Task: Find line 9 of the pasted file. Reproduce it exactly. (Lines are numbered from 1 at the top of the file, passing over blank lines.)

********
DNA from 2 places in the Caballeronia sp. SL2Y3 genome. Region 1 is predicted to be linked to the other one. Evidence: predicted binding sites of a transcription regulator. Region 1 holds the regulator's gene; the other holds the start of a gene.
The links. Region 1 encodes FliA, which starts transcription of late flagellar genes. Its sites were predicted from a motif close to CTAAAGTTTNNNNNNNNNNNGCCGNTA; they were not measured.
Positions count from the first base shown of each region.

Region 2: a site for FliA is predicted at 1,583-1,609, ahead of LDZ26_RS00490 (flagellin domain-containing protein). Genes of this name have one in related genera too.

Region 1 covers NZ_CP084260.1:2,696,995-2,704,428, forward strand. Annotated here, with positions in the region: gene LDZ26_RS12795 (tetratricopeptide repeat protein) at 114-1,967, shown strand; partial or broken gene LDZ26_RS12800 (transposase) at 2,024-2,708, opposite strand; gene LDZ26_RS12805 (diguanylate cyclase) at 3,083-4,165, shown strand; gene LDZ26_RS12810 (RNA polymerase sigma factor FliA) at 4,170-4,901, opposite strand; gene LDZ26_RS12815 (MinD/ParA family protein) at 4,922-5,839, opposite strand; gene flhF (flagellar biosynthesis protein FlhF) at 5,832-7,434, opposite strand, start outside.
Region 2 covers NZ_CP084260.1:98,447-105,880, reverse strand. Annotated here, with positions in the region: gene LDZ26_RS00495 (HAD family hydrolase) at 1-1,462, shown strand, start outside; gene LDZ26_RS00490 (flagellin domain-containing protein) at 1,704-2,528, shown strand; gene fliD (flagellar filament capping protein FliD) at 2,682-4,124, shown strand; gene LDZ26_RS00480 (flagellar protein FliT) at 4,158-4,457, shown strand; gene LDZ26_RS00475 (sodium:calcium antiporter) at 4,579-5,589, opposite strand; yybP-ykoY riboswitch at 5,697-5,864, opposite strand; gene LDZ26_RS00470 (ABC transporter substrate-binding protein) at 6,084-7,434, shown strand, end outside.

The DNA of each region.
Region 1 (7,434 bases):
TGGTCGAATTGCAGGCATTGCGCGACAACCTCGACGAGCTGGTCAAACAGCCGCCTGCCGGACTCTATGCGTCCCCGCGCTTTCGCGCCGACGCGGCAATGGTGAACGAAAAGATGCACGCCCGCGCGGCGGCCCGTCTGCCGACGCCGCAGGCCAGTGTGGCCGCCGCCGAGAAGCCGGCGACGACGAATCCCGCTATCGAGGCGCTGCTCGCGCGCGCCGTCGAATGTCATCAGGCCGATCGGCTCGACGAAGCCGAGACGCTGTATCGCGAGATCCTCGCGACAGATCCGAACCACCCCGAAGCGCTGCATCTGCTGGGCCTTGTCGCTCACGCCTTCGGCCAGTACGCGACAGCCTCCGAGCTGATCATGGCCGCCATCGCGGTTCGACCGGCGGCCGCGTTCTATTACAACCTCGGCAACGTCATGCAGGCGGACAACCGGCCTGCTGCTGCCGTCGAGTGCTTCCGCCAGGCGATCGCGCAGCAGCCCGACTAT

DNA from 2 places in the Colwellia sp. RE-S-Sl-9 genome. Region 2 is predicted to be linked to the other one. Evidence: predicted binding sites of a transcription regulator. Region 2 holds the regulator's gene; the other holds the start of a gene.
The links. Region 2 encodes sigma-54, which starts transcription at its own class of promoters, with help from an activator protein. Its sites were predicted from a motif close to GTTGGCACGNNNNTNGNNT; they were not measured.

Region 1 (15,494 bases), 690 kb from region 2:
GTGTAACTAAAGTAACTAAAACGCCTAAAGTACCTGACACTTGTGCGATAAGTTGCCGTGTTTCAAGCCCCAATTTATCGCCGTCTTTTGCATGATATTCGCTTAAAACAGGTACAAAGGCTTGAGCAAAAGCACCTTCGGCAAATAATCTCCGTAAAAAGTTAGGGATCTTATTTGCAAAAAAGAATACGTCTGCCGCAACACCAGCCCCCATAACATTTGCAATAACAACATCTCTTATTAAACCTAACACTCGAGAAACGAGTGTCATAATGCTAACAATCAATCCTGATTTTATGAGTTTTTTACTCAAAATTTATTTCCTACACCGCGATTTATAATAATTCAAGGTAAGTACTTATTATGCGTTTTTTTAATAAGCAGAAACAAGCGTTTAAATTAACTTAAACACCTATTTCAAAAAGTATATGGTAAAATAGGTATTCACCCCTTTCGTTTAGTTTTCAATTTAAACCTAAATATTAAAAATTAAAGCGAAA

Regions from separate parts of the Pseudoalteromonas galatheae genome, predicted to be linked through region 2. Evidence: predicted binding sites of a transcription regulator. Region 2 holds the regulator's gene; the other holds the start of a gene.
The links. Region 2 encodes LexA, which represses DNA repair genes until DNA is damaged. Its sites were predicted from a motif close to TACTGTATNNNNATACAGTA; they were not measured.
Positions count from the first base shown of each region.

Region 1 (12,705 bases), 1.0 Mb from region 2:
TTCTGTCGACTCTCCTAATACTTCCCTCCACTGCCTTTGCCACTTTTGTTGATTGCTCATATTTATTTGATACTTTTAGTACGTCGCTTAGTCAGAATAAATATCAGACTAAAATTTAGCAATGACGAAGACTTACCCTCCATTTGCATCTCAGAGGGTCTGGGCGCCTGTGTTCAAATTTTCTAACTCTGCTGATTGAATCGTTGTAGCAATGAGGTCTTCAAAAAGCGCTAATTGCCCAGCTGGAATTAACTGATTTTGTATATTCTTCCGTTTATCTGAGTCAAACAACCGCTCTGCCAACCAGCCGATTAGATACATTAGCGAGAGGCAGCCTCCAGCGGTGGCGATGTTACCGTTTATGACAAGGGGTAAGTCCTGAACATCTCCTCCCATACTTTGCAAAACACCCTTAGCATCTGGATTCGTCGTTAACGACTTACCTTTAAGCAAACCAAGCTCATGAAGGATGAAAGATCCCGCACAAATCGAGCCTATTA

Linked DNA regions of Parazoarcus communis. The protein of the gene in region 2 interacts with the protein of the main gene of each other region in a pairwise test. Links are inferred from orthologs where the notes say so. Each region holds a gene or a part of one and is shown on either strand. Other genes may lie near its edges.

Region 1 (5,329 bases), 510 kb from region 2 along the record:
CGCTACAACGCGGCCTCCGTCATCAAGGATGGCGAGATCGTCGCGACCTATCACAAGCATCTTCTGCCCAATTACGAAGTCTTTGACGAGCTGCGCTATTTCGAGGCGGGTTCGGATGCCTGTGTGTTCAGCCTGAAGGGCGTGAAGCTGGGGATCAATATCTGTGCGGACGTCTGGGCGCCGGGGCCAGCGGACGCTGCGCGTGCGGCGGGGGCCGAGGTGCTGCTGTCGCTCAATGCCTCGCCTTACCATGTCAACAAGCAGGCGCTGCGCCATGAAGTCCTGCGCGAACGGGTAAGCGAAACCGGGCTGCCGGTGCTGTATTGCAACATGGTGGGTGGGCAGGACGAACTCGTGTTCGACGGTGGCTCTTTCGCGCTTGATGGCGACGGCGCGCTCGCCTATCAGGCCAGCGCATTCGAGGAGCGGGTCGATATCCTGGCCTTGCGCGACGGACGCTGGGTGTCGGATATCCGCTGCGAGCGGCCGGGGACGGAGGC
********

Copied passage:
TGGTCGAATTGCAGGCATTGCGCGACAACCTCGACGAGCTGGTCAAACAGCCGCCTGCCGGACTCTATGCGTCCCCGCGCTTTCGCGCCGACGCGGCAATGGTGAACGAAAAGATGCACGCCCGCGCGGCGGCCCGTCTGCCGACGCCGCAGGCCAGTGTGGCCGCCGCCGAGAAGCCGGCGACGACGAATCCCGCTATCGAGGCGCTGCTCGCGCGCGCCGTCGAATGTCATCAGGCCGATCGGCTCGACGAAGCCGAGACGCTGTATCGCGAGATCCTCGCGACAGATCCGAACCACCCCGAAGCGCTGCATCTGCTGGGCCTTGTCGCTCACGCCTTCGGCCAGTACGCGACAGCCTCCGAGCTGATCATGGCCGCCATCGCGGTTCGACCGGCGGCCGCGTTCTATTACAACCTCGGCAACGTCATGCAGGCGGACAACCGGCCTGCTGCTGCCGTCGAGTGCTTCCGCCAGGCGATCGCGCAGCAGCCCGACTAT